Obama, who proudly called Boehner's budget deal "the largest spending cut in our history," is turning himself into what Washington Post political reporter Dan Balz called "a born-again budget cutter."
In the aftermath of the deal, the White House was scrambling to reposition the president on spending and soaring debt that their own polls show is fast turning into a Mount Everest-size political issue that endangers his re-election prospects.
Suddenly, Obama was more tightly embracing the proposals of his presidential budget reform commission that he had kept at arm's length -- speaking warmly about its provisions to scuttle a raft of tax breaks and other loopholes in exchange for lowering the corporate and individual tax rates. He was practically sending love letters to the bipartisan "Gang of Six" senators who were working behind the scenes to come up with a compromise 2012 budget based on the commission's report.Trouble is, though, they have not been able to reach an agreement.
"It's pretty hard for (Obama) to hitch himself to something that doesn't exist yet," said Oklahoma Sen. Tom Coburn, a waste-fighting Republican member of the gang. "There's nothing I've agreed to that could be announced this week," Coburn told the Washington Post.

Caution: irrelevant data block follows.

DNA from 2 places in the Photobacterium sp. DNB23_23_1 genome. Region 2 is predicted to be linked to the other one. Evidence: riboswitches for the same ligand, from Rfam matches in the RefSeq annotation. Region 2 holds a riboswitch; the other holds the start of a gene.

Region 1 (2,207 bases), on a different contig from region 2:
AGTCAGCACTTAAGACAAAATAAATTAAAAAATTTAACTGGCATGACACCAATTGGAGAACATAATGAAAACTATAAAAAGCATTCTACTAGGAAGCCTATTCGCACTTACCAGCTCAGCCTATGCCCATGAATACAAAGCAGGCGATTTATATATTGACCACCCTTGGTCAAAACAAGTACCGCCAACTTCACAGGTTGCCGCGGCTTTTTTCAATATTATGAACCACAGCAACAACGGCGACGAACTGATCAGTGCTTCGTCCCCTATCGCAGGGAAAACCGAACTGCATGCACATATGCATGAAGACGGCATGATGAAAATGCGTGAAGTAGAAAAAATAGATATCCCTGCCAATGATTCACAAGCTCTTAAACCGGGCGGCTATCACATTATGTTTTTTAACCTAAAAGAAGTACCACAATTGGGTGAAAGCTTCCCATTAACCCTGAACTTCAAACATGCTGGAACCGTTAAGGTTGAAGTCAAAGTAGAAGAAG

Obama was expected to lay out his latest budget plans in a major speech here Wednesday, but, as is his style, he wasn't going to get his hands dirty on any specifics. Instead, he will speak only in broad themes, his advisers said. Such is "leadership" in the age of Obama.
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The Big Lie of the late 20th century was that Nazism was Rightist. It was in fact typical of the Leftism of its day. It was only to the Right of Stalin's Communism. The very word "Nazi" is a German abbreviation for "National Socialist" (Nationalsozialist) and the full name of Hitler's political party (translated) was "The National Socialist German Workers' Party" (In German: Nationalsozialistische Deutsche Arbeiterpartei)